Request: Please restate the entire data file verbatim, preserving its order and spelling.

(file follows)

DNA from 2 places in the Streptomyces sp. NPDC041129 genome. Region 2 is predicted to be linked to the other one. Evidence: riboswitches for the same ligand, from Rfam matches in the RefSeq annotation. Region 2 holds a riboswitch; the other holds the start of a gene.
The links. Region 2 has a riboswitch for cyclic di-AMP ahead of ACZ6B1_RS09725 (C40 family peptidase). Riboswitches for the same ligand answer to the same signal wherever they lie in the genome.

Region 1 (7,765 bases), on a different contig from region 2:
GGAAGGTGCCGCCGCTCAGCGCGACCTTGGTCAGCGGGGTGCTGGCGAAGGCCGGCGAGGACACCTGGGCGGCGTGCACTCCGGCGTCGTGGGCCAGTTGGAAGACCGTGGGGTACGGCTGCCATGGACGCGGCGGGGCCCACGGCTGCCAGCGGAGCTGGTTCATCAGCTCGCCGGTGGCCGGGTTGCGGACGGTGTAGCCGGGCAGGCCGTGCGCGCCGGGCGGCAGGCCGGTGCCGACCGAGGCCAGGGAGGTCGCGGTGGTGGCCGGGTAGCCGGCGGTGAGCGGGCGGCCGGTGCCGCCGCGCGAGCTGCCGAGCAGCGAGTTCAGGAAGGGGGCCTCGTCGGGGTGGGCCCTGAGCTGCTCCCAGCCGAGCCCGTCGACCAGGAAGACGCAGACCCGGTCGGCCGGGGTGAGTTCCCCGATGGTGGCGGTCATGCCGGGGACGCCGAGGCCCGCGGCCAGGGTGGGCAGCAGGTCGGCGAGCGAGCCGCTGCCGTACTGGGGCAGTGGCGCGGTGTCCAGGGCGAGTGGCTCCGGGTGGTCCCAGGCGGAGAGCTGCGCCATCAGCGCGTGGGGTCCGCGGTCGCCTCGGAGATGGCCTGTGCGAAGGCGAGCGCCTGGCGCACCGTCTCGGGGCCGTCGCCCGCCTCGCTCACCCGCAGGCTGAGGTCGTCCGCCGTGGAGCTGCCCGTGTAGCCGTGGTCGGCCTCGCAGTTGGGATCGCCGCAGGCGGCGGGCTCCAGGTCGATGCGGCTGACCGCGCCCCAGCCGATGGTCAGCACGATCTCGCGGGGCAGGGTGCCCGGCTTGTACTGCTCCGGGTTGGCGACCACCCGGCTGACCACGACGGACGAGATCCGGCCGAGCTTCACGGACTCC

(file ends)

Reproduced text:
DNA from 2 places in the Streptomyces sp. NPDC041129 genome. Region 2 is predicted to be linked to the other one. Evidence: riboswitches for the same ligand, from Rfam matches in the RefSeq annotation. Region 2 holds a riboswitch; the other holds the start of a gene.
The links. Region 2 has a riboswitch for cyclic di-AMP ahead of ACZ6B1_RS09725 (C40 family peptidase). Riboswitches for the same ligand answer to the same signal wherever they lie in the genome.

Region 1 (7,765 bases), on a different contig from region 2:
GGAAGGTGCCGCCGCTCAGCGCGACCTTGGTCAGCGGGGTGCTGGCGAAGGCCGGCGAGGACACCTGGGCGGCGTGCACTCCGGCGTCGTGGGCCAGTTGGAAGACCGTGGGGTACGGCTGCCATGGACGCGGCGGGGCCCACGGCTGCCAGCGGAGCTGGTTCATCAGCTCGCCGGTGGCCGGGTTGCGGACGGTGTAGCCGGGCAGGCCGTGCGCGCCGGGCGGCAGGCCGGTGCCGACCGAGGCCAGGGAGGTCGCGGTGGTGGCCGGGTAGCCGGCGGTGAGCGGGCGGCCGGTGCCGCCGCGCGAGCTGCCGAGCAGCGAGTTCAGGAAGGGGGCCTCGTCGGGGTGGGCCCTGAGCTGCTCCCAGCCGAGCCCGTCGACCAGGAAGACGCAGACCCGGTCGGCCGGGGTGAGTTCCCCGATGGTGGCGGTCATGCCGGGGACGCCGAGGCCCGCGGCCAGGGTGGGCAGCAGGTCGGCGAGCGAGCCGCTGCCGTACTGGGGCAGTGGCGCGGTGTCCAGGGCGAGTGGCTCCGGGTGGTCCCAGGCGGAGAGCTGCGCCATCAGCGCGTGGGGTCCGCGGTCGCCTCGGAGATGGCCTGTGCGAAGGCGAGCGCCTGGCGCACCGTCTCGGGGCCGTCGCCCGCCTCGCTCACCCGCAGGCTGAGGTCGTCCGCCGTGGAGCTGCCCGTGTAGCCGTGGTCGGCCTCGCAGTTGGGATCGCCGCAGGCGGCGGGCTCCAGGTCGATGCGGCTGACCGCGCCCCAGCCGATGGTCAGCACGATCTCGCGGGGCAGGGTGCCCGGCTTGTACTGCTCCGGGTTGGCGACCACCCGGCTGACCACGACGGACGAGATCCGGCCGAGCTTCACGGACTCC